overseas, that is a defense department issued. that is the kind of debate people are talking about. if you want to avoid sequestration, we have to talk about how we are spending money. i know she mentioned her brother is a tsa agent. one of the issues that could come up for homeland security, tsa is one of the lowest ranked agencies in the federal government when it comes to job satisfaction. i have been talking about the border patrol a lot. the border patrol is an agency that comes up when they worry about corruption. at the southwest border, drug cartels could be tried to bribe agents who may not be making much money. when it comes to furloughs and job cuts, things like job satisfaction probably will take a hit. host: some perspective on all of this. how much of the $85 billion in cuts come from homeland
security? guest: i could not give him the exact number. as far as the cuts being more drastic than reality, they have a percentage they have to cut. host: moving on to david in vancouver, washington, an independent. caller: i am glad the previous caller mentioned the middle east. currently, our government is spending about one half of its discretionary budget on military defense and homeland security. we would do well to pay attention to what our government is doing of around the world. a few years ago, senator
hamilton was on the 9/11 commission during the hearings. he asked the question of a couple of fbi agents and cia agents. what made the men jump on the airplanes and fly them into our buildings? the answer was our support of israel's abuse of their neighbors, particularly the palestinians, who they are still abusing and continuing to build illegal settlements on stallone land. that infuriates a lot of people. that is the cancer in the middle east we're having to defend against. we're having to do that with our tax dollars. would it be better to change our state department policy and federal government policy? i know this is out of your loan, but it is all connected. we do not need to be sending troops abroad supporting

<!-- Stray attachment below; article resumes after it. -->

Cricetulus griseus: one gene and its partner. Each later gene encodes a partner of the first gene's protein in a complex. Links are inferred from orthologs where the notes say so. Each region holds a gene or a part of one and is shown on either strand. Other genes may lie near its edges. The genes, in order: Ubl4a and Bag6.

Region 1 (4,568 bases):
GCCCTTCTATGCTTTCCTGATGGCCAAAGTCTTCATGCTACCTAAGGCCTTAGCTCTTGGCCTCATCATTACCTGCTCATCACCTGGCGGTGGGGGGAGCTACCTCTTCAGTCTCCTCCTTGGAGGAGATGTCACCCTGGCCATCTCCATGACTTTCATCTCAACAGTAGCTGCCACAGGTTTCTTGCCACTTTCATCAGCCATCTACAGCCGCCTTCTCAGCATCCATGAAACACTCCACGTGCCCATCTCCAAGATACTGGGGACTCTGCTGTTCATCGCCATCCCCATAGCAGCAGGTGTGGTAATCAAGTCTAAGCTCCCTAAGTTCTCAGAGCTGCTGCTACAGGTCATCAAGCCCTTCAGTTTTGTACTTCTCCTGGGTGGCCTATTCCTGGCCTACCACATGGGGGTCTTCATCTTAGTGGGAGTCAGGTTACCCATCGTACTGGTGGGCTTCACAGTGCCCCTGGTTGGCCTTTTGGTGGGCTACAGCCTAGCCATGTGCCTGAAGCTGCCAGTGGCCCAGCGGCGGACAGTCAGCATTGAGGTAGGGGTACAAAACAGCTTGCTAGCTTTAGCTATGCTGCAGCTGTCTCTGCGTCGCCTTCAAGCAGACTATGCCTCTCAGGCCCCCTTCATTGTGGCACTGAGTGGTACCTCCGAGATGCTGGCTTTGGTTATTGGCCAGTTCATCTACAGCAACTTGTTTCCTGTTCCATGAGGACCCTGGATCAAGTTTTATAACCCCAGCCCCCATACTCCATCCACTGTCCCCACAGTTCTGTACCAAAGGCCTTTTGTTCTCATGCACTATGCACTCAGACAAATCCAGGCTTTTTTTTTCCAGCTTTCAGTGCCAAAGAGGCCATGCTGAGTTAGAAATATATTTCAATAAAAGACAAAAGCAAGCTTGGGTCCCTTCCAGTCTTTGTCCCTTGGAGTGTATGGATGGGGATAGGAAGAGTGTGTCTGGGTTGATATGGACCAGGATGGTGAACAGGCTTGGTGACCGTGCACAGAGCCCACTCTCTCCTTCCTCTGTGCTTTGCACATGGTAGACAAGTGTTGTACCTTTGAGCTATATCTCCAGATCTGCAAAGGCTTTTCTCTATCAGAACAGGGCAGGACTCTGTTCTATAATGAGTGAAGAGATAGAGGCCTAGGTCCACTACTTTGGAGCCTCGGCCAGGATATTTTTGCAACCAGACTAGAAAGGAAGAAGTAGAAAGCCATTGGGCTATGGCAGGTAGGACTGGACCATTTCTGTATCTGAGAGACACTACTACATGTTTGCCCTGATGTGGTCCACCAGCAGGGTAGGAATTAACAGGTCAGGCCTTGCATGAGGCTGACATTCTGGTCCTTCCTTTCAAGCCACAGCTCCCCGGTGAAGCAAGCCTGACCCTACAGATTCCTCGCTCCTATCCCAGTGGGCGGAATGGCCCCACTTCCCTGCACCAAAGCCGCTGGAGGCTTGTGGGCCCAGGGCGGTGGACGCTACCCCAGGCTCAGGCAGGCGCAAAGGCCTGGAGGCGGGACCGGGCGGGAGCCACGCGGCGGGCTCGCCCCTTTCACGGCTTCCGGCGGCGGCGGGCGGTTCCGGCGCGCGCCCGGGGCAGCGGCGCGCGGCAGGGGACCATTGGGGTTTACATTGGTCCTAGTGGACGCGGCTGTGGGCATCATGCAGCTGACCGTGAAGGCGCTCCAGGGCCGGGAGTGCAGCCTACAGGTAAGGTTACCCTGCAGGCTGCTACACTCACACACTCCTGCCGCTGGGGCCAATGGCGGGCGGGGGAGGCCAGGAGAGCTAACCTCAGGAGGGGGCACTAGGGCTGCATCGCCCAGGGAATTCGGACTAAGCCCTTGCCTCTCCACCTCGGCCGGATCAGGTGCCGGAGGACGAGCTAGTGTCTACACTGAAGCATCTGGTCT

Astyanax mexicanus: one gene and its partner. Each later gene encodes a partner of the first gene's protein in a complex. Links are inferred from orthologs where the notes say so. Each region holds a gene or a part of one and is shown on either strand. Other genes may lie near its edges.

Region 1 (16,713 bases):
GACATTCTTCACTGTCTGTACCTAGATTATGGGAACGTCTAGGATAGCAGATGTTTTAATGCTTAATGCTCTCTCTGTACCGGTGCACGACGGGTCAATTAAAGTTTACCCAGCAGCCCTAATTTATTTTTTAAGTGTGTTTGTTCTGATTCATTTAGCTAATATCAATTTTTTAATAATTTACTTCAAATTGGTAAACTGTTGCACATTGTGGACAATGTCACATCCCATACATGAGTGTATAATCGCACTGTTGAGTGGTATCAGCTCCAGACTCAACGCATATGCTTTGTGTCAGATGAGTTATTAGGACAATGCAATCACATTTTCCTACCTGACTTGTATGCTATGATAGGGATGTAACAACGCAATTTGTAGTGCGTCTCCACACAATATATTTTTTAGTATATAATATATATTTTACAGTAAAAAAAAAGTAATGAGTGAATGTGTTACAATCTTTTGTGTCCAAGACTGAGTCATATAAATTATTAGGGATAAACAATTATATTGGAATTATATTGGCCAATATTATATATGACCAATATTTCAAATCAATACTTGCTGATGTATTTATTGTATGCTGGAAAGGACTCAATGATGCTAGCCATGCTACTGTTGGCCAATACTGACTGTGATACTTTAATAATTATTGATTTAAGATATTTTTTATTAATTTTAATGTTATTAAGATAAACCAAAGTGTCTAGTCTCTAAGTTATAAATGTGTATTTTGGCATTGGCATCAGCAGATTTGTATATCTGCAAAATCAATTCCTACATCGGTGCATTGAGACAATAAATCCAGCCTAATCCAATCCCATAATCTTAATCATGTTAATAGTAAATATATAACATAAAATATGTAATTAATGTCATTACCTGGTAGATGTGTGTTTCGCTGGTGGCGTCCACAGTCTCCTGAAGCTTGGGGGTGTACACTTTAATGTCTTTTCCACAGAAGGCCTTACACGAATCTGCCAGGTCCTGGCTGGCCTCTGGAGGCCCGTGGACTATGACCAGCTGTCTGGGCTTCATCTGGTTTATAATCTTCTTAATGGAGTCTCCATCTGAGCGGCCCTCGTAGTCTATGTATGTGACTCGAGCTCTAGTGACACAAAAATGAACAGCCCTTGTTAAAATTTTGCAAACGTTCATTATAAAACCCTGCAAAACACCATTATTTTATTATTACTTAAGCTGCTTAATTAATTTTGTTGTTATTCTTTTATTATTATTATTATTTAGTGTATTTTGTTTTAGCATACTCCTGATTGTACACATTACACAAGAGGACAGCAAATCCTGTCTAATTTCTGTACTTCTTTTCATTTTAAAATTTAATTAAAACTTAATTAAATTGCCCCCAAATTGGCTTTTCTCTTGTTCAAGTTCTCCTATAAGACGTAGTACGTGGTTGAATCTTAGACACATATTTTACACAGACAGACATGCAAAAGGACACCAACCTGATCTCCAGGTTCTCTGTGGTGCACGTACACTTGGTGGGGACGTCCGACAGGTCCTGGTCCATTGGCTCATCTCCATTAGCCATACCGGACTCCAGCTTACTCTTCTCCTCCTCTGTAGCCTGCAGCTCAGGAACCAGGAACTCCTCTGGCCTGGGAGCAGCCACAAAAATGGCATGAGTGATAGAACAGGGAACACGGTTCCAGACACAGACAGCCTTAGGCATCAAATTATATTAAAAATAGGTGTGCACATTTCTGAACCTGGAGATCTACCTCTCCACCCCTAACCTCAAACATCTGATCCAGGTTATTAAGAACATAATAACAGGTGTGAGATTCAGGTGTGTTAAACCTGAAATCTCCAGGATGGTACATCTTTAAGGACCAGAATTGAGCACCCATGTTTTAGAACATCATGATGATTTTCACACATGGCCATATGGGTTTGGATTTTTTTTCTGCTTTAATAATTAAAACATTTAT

dictatorial regimes that supply oil to our allies. we do not need the oil. we get less than 10% of our oil from the middle east. host: we get the point. we want to see if our guest has anything to add. guest: that might fit into the type of discussions sequestration was designed to prompt, the idea of how we're spending money. can we cut back in some areas to avoid across-the-board cuts? if it is federal spending, it is a question that would be included in that discussion. host: al is on the line from toledo, washington, democratic caller. caller: i spent 30 years in the military as an enlisted man. i work on war plans. i started when i was 24.
these military members are expected to be diplomats as well. we are representatives of the united states overseas. our military budget is lower when we have cooperation with countries. they cooperate. we are cutting back on forces as a result of cooperation with nato. we send many overseas with different agencies and programs that help people, that generates good will, and helps us to keep from going to war. we're sending part of our people in homeland security and customs enforcement overseas where they inspect cargo on ships before they set sail to the united states, helping to keep us free and make sure that stuff that comes into the united states is free.
a lot of people do not seem to understand this interaction. it all ties together. when we cut too deeply across the board, we are hurting programs. congress because of contracts in their districts refused to cut the programs. host: go ahead, mr. margetta. guest: you mentioned there is foreign aid aimed at engine during the goodwill -- engendering good will. tsa and border patrols have a lot of international capabilities. tsa works with other countries to build up their own aviation security measures. there is the argument attacks of the last 10 years to come from foreign airports and not domestic airports.
they have been trying to secure international agreements. the secretary has been active abroad. when it comes to border patrol, they work closely with mexico and other countries to stall the drug-trafficking. when you see across-the-board cuts, it is hard to think those operations would not be impacted. host: is homeland security made up of contractors? guest: the department does have a high percentage of contractors. i do not have the figure in front of me. at one point, it was 50/50 contractors to federal workers. the argument was they did not have the resources to hire and develop employees when they needed an immediate buildup of forces after 9/11.